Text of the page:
Microsoft to License Office 'Look and Feel' for Free

With Office 2007 radically reorganizing the way users think and work with applications -- hopefully more for the better than for the worse -- Microsoft is recognizing the possibility that other developers may want to copy the new suite's distinctive style. For instance, if the collapsible ribbon catches on as a menu bar substitute, other vendors may want to try to capitalize.

It seems there isn't an aspect of intellectual property licensing with which Microsoft isn't concerned in extensive detail. Today, the company announced a royalty-free licensing program for developers who want to make use of Office's new, distinctive style.

The question that naturally arises isn't whether there are strings attached, but rather how many. Today the answer came: As Office 2007's "chief stylist" Jensen Harris announced on his blog, along with the perpetual, royalty-free license will be a 120+ page document detailing the precise use of Microsoft's meticulously designed features.


For licensees to remain protected, they must abide by these guidelines, which will apparently be as extensive and strict as were the original Common User Access guidelines from IBM almost 19 years ago.

As Harris describes: "If you choose to implement the Office UI, you sign up for the program by accepting the license terms and giving us a little bit of information about your product. There's no fee, you don't owe Microsoft any royalties, and the license is perpetual - meaning that the terms won't change.

"To stay within the terms of the license, you must follow these guidelines," Harris continues. "We want to ensure that when someone implements the Ribbon (for example) that they do so the right way...and in a way consistent with how it works in Office."

A check of MSDN's new Office UI licensing site reveals that the guidelines have yet to be completed, though the license itself is available, and mandates that licensees must follow those guidelines. A quick read of the two-page license does not indicate that licensees must disclose any information, or are under any obligation to provide any feedback to Microsoft whatsoever. So the extent of the "little bit of information" to which Harris refers, isn't clear.

However, the license does state that if Microsoft makes changes to its guidelines, or if the company believes a licensee is not in compliance, it will notify the licensee of the changes it needs to make to its software to remain in compliance, and give the licensee six months to produce adequate changes.

Microsoft has released a preview document with excerpts that provide some peeks into how extensive its Office UI guidelines will be. For example, with regard to the behavior of the ribbon, its contents must be capable of repositioning and realigning themselves when the application's container window is resized.

"Resizing the width of the application window MUST change the layout of controls on the Ribbon," reads the preview document. "The layout of controls on the Ribbon MUST change in real-time when the application window is resized by dragging with the mouse. The change in the layout of controls on the Ribbon MUST NOT be delayed until after the application window has been resized and the left mouse button is released."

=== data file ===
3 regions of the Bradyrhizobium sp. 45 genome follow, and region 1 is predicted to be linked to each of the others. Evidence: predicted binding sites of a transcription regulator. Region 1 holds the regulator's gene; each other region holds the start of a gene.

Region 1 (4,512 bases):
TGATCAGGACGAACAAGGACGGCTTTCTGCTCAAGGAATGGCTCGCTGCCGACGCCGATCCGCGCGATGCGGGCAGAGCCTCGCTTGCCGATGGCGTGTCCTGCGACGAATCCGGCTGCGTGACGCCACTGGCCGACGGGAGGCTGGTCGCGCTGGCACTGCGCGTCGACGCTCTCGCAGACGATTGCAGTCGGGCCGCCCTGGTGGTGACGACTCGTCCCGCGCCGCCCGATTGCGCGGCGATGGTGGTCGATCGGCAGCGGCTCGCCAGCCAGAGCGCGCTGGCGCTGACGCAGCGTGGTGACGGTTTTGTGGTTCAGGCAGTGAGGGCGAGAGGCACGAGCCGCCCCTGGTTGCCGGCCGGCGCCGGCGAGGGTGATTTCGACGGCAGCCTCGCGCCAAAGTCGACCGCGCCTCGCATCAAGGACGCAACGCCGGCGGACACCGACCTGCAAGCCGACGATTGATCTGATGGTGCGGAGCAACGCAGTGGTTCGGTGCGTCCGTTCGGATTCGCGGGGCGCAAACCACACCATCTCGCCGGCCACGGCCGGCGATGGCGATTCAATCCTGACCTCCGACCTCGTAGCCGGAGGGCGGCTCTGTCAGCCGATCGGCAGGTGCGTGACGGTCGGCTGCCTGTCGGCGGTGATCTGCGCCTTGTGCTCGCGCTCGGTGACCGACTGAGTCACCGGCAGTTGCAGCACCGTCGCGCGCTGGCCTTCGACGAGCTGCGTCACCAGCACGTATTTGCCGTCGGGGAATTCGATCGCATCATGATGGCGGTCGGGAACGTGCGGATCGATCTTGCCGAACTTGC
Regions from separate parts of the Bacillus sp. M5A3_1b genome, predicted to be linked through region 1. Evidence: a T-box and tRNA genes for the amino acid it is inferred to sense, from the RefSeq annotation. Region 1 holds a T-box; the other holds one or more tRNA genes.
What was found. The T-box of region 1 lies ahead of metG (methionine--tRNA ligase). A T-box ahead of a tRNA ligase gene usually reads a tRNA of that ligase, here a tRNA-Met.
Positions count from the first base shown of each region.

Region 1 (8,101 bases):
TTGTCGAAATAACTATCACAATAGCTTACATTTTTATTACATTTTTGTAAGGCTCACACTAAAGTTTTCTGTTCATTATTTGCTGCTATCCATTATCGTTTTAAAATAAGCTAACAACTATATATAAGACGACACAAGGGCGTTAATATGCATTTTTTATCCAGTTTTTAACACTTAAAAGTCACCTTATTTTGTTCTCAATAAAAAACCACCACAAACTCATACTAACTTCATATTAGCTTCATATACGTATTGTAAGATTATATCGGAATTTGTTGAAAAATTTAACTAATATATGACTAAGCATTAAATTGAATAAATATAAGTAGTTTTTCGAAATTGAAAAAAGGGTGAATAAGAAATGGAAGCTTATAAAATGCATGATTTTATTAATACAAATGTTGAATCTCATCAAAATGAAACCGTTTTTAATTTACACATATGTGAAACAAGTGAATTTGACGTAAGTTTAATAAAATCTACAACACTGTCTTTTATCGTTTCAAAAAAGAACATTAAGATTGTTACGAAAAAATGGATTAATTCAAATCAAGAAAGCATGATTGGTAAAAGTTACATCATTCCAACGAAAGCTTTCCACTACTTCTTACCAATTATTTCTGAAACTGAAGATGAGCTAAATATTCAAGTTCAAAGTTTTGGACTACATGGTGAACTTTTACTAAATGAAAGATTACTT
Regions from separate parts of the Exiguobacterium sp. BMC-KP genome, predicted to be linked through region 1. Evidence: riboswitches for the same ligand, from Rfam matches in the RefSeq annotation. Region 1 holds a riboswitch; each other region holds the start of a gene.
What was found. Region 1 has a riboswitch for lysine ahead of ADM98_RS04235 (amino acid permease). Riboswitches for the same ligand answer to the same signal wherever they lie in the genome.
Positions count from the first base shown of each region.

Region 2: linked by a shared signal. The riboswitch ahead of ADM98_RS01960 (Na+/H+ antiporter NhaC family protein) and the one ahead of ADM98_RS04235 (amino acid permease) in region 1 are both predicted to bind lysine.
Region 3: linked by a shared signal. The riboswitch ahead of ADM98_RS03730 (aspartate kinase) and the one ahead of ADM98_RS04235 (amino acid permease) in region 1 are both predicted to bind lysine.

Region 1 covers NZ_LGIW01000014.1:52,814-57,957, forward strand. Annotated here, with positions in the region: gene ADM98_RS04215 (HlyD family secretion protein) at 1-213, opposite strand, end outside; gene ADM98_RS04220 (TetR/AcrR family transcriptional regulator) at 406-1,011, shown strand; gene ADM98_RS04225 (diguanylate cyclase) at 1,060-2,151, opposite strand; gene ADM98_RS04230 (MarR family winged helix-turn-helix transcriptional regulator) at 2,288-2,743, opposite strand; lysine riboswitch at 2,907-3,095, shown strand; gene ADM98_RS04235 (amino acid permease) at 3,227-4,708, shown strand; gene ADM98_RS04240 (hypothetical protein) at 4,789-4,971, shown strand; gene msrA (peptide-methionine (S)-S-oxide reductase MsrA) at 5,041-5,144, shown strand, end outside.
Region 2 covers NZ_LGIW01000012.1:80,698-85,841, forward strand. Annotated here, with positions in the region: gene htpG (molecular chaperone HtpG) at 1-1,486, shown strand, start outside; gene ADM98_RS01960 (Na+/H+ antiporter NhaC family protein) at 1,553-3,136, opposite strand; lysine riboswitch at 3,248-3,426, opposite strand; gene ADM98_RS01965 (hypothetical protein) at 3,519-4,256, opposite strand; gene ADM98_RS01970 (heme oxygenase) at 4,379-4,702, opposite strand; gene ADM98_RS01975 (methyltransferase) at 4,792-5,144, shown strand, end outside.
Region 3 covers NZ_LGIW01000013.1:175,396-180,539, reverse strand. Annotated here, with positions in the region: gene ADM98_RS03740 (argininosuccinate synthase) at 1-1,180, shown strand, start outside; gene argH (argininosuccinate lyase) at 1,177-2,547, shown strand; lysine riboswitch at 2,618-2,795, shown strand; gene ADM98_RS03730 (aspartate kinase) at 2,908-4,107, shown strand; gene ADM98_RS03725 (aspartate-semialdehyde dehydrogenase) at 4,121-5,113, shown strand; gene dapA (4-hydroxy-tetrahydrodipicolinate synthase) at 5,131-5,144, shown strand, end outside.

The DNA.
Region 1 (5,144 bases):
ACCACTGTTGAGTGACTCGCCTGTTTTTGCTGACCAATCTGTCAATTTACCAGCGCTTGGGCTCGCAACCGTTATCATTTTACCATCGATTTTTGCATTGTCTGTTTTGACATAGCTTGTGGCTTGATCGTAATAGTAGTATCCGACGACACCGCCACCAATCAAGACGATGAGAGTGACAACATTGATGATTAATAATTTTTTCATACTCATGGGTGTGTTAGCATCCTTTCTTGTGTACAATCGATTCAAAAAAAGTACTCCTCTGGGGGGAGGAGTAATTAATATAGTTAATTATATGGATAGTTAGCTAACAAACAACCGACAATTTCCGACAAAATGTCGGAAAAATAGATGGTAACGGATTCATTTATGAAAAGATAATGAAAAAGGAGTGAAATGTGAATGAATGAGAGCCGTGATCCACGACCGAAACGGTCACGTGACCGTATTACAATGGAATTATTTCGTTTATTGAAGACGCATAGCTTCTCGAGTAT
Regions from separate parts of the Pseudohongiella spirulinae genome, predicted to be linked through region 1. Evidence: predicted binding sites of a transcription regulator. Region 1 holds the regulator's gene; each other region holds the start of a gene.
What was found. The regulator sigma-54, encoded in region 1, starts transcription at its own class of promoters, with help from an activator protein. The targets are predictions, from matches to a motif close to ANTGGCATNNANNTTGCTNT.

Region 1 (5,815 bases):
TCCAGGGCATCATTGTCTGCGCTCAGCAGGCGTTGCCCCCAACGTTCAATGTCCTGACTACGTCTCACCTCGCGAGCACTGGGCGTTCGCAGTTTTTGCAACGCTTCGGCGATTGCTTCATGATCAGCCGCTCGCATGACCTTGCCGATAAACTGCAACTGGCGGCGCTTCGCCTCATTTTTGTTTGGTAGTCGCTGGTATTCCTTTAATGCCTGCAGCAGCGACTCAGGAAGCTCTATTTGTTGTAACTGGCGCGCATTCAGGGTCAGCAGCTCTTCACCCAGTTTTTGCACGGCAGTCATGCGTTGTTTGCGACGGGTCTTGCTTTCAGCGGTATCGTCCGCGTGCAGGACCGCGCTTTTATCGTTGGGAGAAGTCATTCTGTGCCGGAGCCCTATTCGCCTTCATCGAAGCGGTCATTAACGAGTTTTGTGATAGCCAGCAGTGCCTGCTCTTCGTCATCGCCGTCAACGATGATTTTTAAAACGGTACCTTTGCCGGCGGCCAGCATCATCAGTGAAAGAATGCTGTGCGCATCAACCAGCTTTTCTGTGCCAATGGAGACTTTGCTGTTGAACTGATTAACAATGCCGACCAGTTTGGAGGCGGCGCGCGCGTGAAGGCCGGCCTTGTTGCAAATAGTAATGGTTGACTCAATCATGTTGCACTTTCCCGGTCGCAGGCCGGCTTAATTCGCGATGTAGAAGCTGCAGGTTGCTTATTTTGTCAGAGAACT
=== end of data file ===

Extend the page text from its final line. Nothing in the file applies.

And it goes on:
The document goes on to explain the multiple sizes of icons that appear in buttons within a ribbon, how the hierarchy of a ribbon category decides which sizes of icons appear (either the original or the smaller "variant") when a container window is large, medium, or small, and how to decide which of the larger icons in a ribbon category represents the entire category when the window is at its smallest applicable size.

As Microsoft general manager for the Office client Takeshi Numoto stated in a scripted Q&A on Microsoft's corporate Web site today, the Office UI license isn't necessary for companies wishing to build add-ins for Office, or new classes of so-called Office Business Applications (OBA). The license applies to individuals or companies that wish to produce new, stand-alone software that follows Microsoft's established look-and-feel.

If the preparation to defend the "look and feel" of Microsoft applications seems strangely, ironically brings back memories of May 1989, when Apple was in the midst of a heated lawsuit against Microsoft for allegedly violating its "look and feel" for Macintosh.

At that time, for the original Computer Shopper Information Exchange, I wrote the following about the first rulings in that landmark case, "It has been Apple's contention that Microsoft violated a written agreement between the two companies licensing certain parts of the Macintosh 'look-and-feel' to Microsoft for specifically the original version of Windows. The ruling states that agreement does not extend to the current version of Windows.

"If Apple can successfully claim these features are the copyright of their creator, then Xerox would win all the spoils of this war," I continued in 1989. "However, the use of the menu bar over the top of the screen at all times, as well as the trash can, were Apple creations, not Xerox. Xerox used menu bars over individual windows, and weren't cartoonists enough to use trash cans for deletions...What also has surprised me throughout all this is that of all the really good things Apple has brought us through the years, the company seems most willing to defend such relatively trivial things as menu bars and trash cans."

Fast-forward 17 years, and the chessboard is being set up again, this time with ribbons and variants instead of menu bars and trash cans - and this time without knowing who the opponent will be.

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